IN SYNCH

March 2010

Beyond the borders
by Jenna Longo

When I walk down the streets of Boston, or even through the mall in my Connecticut town, not a soul that passes me is aware I skate for the United States. Skating on Team USA isn't about wearing the apparel or being noticed; it's something much larger.

I realized this four seasons ago when I became a Haydenette. During these four years I have traveled to six countries to represent the United States, and it's been an honor to represent my team and my country. Through skating, special memories are created by meeting and befriending skaters from other countries, being inspired in representing the United States and immersing myself in a community that shares a passion for skating.

The Haydenettes display the American flag and their third-place trophy at the 2009 French Cup.
Walking into the arena at an international competition sends chills down my spine. Standing in my USA warm-up suit, the realization strikes my team and me that we are no longer representing ourselves or our team but rather our country and culture. Traveling outside the borders can be shocking. Something as simple as missing cold milk lets us know we are thousands of miles away from home.

Last year at the ISU World Synchronized Skating Championships, I attended the skaters' meeting, where we discussed the challenges that all synchronized skaters face and how best to cope with them. It was surprising how similar we are despite being scattered across the globe. Four years of international skating has given me the unique opportunity to meet new skaters. Seeing familiar faces each year connects our countries, which is apparent at the World Championships where countries cheer for each other. A bond is formed that connects synchronized skaters throughout the world, and friendships are forged that keep us in touch all year.

Skating as an international skater comes with a lot of pressure. I overcame that pressure once I realized the honor and inspiration skating internationally gives me to become a better skater each day. At times when I feel stressed from college classes and Haydenettes practice, I watch a DVD or YouTube video of skating. Whether it is my team or a montage, this reminds me how much I love what I do. It reminds me that each time I take the ice I should work harder than I have ever worked before. Skating for Team USA inspires me to be the best skater I can be.

In high school I chose to travel to Lexington, Mass., four days a week to skate with the Haydenettes. I missed out on much of my high school life but if I had to do it again I wouldn't change a thing. My teachers never understood why I couldn't come in for review sessions or join clubs. My friends never understood why I couldn't hang out after school, why I couldn't play school sports or help manage the athletic teams. In my heart, I know of the extraordinary experience I am part of and hold my head high. It's inspired me to sacrifice more and work even harder because I represent the United States.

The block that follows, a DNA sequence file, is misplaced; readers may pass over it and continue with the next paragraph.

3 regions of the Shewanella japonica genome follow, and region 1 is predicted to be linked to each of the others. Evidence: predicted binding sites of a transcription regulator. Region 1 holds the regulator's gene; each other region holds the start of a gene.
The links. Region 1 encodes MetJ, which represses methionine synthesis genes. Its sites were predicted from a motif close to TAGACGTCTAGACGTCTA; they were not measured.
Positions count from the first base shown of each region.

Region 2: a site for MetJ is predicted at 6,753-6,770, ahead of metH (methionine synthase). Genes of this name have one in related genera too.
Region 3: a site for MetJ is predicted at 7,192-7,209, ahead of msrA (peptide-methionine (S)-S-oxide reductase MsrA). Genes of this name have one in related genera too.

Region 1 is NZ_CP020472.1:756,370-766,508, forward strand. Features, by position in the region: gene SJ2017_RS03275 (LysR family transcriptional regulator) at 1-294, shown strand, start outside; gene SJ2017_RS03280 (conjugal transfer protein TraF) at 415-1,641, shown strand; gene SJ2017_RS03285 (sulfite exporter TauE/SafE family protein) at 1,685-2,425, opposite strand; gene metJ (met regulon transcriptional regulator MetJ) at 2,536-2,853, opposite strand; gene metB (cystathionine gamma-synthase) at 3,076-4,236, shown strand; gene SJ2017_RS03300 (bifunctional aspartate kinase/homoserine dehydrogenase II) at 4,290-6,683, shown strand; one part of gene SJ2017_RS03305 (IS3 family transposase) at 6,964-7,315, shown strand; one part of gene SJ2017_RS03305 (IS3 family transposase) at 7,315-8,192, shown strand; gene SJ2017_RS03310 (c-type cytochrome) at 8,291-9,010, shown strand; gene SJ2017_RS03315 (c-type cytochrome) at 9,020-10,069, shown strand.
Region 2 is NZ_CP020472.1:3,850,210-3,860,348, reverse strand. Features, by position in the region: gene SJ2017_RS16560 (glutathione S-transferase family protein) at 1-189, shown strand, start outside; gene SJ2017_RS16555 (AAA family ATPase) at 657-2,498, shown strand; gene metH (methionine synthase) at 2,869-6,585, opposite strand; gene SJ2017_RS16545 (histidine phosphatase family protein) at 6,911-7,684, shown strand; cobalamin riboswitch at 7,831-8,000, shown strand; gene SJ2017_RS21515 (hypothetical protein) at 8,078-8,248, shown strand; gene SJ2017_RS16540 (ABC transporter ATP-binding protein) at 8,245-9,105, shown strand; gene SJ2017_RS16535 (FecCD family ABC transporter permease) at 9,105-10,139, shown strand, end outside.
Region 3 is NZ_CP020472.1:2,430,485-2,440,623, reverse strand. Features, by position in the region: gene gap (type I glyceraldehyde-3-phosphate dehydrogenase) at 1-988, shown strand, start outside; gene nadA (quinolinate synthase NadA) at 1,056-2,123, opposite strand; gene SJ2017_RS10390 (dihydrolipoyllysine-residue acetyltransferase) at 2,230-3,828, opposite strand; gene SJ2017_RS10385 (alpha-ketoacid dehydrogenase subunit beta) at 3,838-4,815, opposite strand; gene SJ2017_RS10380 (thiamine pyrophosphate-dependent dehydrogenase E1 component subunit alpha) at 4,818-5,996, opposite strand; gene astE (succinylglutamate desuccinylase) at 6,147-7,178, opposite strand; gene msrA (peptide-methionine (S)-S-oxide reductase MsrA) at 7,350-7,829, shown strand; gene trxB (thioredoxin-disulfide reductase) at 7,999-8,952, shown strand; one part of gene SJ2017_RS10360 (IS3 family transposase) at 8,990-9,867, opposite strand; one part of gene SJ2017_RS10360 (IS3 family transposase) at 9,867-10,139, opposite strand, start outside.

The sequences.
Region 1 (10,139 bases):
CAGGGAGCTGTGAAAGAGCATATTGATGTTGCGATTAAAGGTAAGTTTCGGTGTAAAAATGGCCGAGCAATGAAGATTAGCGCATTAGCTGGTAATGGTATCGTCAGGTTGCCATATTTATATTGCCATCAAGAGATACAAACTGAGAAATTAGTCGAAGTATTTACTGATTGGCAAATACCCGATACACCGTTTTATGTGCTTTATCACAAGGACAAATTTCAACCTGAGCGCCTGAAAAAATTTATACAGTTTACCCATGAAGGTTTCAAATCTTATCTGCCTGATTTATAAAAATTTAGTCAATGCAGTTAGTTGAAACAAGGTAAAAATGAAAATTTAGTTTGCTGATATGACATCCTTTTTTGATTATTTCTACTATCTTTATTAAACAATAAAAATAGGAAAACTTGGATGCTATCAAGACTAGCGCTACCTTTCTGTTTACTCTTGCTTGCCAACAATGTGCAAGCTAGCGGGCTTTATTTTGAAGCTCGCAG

Jenna Longo and her Haydenettes teammates wait for the draw ceremony to begin at the 2009 World Synchronized Skating Championships in Zagreb, Croatia.
There is a different mindset when competing overseas. Friendships are formed rather than rivalries. There is interest and curiosity in how other teams work, speak and practice. Despite the many different languages, teams learn to say good luck and hello to each other. Beyond the language and culture barriers, a bond is formed as each skater shares the same passion for the sport of synchronized skating; this bond seems to push each team and country to become better and better.

While competing in Germany at the Cup of Berlin, my teammate Sarah told me, "Although this is my second year as a Haydenette, I was still in awe that the Rockettes (a Finnish team) cheered us on throughout our official practice." This phenomenon shows the passion each skater has, and the fire inside each one of us that creates our work discipline. I have worked for a long time to get to where I am, and I strive to work harder each day to represent my country well.

In the legendary Hayden circle, right before performing our free skate in Berlin, Haydenettes coach Saga Krantz asked us what it meant to us to skate for Team USA. I responded, "It means representing each little girl who sits in the stands and watches the Haydenettes skate, because I was once one of them."

Being a part of Team USA is absolutely incredible; dream big and believe.